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The Founding Gardeners

It’s been quite a week. First, here in Massachusetts, we celebrated Patriot’s Day which commemorates “the shot heard around the world,” the battles of Lexington and Concord on April 19, 1775.

On television there was a program about John Muir, born in 1838, naturalist, conservationist, and moving spirit behind declaring Yosemite a national park, and a founder of the Sierra Club.

Yesterday we celebrated the 41st Earth Day on which we could be reminded of any number of ways that we could save energy and protect our fragile environment.

All of these things came together for me as I finished reading “The Founding Gardeners: The Revolutionary Generation, Nature and the Shaping of the American Nation” by Andrea Wulf (Knopf $30). Wulf’s earlier book, “The Brother Gardeners: Botany, Empire and the Birth of an Obsession” tells the tale of John Bartram (1669-1777) who has been called the father of American botany in Philadelphia and the way he helped British botanists, gardeners and nobility bring the glory of American trees and plants to the romantic British garden.

She describes the personalities, ideals and farms of George Washington, John Adams, Thomas Jefferson and James Madison, the men who shaped our Constitution and government. Wulf describes the way their philosophical and political views are demonstrated in the way they managed their farms and gardens.

Even during the Revolutionary War Washington kept up a regular correspondence with his estate manager and cousin who ran Mount Vernon during his absence. Over the years the gardens around his Mount Vernon home were transformed from a rigid, geometric design to one that was released from its confining boundaries as he had freed the country from “Britain’s imperial yoke,” Wulf said.

When Jefferson and Adams were in London waiting to negotiate with the British after the Revolutionary War they traveled together visiting some of the great British estates and gardens where they were astounded to see forests of native American trees, a tribute to the work of John Bartram and his British colleagues.

A visit to Bartram’s nursery helped break a deadlock during the Constitutional Congress. And the debate about using native plants was being carried on even in those days.

John Adams, Washington’s vice president, and the second president of our country  lived on a very different scale from the other three. He was the only New Englander, and had comparatively modest means. Though a lawyer, much of his livelihood came from his farm. Like Washington, he took pleasure in working on the land himself. “I had rather build stone Wall upon Penns Hill than be the first Prince in Europe, the first General or First senator in America,” he said.

Though Washington and Jefferson tussled over the design of the new capitol, Washington wanting a city that would proclaim a mighty government with “sweeping avenues that cut like sunrays through the city,” and Jefferson fighting for a small village,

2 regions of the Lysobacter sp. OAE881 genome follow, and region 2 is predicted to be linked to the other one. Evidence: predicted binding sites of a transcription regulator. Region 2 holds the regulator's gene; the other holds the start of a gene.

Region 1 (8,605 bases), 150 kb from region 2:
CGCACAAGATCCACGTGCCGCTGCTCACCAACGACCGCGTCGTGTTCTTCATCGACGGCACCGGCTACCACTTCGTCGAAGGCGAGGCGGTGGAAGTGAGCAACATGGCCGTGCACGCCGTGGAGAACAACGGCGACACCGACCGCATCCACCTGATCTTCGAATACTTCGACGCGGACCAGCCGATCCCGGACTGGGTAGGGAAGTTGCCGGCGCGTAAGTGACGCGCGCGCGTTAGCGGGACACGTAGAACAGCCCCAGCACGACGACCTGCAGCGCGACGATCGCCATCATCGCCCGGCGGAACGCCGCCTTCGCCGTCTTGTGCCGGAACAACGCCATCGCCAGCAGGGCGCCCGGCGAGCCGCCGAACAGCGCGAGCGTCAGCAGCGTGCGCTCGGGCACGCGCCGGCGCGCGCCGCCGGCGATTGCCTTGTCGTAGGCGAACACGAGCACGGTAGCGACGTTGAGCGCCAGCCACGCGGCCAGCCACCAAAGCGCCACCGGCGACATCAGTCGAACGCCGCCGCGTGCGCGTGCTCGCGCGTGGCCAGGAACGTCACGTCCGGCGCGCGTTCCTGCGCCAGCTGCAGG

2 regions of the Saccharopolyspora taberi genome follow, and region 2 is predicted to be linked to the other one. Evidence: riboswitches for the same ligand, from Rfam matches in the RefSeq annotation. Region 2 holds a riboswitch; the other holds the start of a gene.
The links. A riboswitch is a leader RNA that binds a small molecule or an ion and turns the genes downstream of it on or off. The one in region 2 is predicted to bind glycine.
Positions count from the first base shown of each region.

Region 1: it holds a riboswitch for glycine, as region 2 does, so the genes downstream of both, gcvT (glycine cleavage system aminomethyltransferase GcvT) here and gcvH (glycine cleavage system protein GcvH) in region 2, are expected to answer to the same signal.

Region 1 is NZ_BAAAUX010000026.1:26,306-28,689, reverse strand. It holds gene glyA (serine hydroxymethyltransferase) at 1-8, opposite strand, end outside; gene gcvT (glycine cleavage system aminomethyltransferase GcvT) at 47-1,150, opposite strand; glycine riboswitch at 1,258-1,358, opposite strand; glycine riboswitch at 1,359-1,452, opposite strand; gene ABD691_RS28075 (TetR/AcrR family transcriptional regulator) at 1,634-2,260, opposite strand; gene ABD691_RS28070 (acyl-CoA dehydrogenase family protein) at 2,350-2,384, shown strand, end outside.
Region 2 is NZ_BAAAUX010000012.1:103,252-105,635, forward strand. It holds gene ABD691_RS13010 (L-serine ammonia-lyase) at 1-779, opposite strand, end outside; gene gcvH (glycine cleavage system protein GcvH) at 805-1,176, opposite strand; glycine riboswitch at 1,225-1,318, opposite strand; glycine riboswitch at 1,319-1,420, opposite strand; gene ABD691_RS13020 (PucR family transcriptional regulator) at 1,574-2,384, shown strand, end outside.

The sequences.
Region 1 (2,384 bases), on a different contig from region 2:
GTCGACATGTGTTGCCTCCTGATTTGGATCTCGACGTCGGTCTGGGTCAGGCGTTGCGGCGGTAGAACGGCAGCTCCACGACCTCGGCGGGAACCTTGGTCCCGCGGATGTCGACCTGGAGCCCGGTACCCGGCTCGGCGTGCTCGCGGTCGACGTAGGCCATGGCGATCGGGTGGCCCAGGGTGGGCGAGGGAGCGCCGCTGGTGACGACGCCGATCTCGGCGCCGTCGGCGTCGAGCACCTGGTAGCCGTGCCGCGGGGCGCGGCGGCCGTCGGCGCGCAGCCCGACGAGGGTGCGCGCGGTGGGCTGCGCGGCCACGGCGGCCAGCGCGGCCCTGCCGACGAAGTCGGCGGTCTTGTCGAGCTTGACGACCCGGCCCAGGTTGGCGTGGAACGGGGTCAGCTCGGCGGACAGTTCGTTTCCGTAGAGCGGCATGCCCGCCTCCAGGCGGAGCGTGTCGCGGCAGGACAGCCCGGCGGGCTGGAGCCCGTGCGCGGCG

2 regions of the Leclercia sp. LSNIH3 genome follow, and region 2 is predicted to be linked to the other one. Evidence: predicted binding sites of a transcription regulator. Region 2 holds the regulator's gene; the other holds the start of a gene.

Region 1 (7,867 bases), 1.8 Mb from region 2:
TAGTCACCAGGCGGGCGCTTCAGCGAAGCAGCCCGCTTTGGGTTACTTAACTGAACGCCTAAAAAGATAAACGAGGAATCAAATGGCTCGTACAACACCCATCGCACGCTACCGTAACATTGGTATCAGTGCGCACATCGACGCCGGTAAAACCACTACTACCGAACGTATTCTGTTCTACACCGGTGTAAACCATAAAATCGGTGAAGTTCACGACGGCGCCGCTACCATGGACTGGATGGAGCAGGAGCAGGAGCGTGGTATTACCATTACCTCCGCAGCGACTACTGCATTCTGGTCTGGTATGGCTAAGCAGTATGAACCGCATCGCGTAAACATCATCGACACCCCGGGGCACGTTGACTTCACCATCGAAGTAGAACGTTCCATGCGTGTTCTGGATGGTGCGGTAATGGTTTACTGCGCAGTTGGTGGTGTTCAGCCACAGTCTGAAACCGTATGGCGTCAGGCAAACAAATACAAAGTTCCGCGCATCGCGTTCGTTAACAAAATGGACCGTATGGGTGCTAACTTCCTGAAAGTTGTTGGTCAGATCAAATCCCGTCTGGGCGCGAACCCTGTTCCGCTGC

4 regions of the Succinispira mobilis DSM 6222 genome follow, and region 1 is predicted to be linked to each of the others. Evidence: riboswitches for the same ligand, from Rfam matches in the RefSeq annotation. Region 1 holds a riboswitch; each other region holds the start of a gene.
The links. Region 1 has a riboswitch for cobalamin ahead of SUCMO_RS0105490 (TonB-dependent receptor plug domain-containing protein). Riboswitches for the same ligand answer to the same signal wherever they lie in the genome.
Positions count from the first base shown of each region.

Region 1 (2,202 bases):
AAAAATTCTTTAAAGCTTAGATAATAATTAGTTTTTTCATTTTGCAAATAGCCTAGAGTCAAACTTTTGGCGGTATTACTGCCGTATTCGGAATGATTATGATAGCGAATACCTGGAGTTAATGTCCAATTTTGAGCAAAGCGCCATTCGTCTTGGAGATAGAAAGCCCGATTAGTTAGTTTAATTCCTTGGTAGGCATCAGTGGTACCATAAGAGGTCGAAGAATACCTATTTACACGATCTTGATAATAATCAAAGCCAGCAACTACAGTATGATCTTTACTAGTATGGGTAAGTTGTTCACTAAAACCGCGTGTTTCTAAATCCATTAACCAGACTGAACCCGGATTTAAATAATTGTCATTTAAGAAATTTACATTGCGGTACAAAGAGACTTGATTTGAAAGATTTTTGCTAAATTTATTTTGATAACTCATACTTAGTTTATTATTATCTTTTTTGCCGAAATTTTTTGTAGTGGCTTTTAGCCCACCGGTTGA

Adams, the first president to live in the White House, was not interested in the design of the city, nor of the house. It was the gardens that he hoped to plant around the White House that engaged him. Still, it was not until the end of Jefferson’s terms that those gardens took shape.

Jefferson’s gardens at Monticello have become famous to us. Jefferson took a scientific approach and his huge vegetable terrace was more used for experimentation than filling the larder. Always he kept meticulous records of successes and failures.

Washington, Jefferson and Madison all had large Virginia plantations and slaves. Wulf does not dodge the issue of slavery. She notes how each of the men struggled with the issue intellectually and practically.

James Madison was serving as Jefferson’s secretary of state when the U.S. made the Louisiana purchase, doubling the size of the country, gaining magnificent and fertile lands.  Sometimes called the “father of our Constitution” for his work at the Constitutional Congress in 1787, as the original confederacy of states was failing, Wulf writes that Madison may also be considered the father of our environmental movement. She says “He wanted to change his fellow American’ perception of nature by putting an end to the destruction of once fertile soil . . . [and understand] its pivotal place within the delicate balance between man and nature.”  That brings us right to Earth Day and our continuing struggle to find and keep that balance.

This is not a political history. Many great events disappear, not even to be mentioned. What Wulf has done is given us insight into these great men in ways that is both personal and ideological. I never would have imagined Washington so filled with excitement about a shipment of trees that he (and his slaves) went out to plant them in spite of frozen ground and heavy rain. Needless to say, that planting did not thrive.

One friend winced when she saw me reading this book. She admitted the cover was beautiful, but she said it was so Big.  However, while the book is scholarly in content it is engaging and inspiring in presentation. It contains helpful drawings as well as beautiful color plates.  Wulf achieves her purpose of providing us a new lens for viewing and understanding four of the men who put our government in motion. Slightly more than a third of the book is endnotes of references and a helpful index, which my friend need never read.

I certainly recommend “The Founding Gardeners” to anyone who loves plants – or history.

Between the Rows   April 23, 2011

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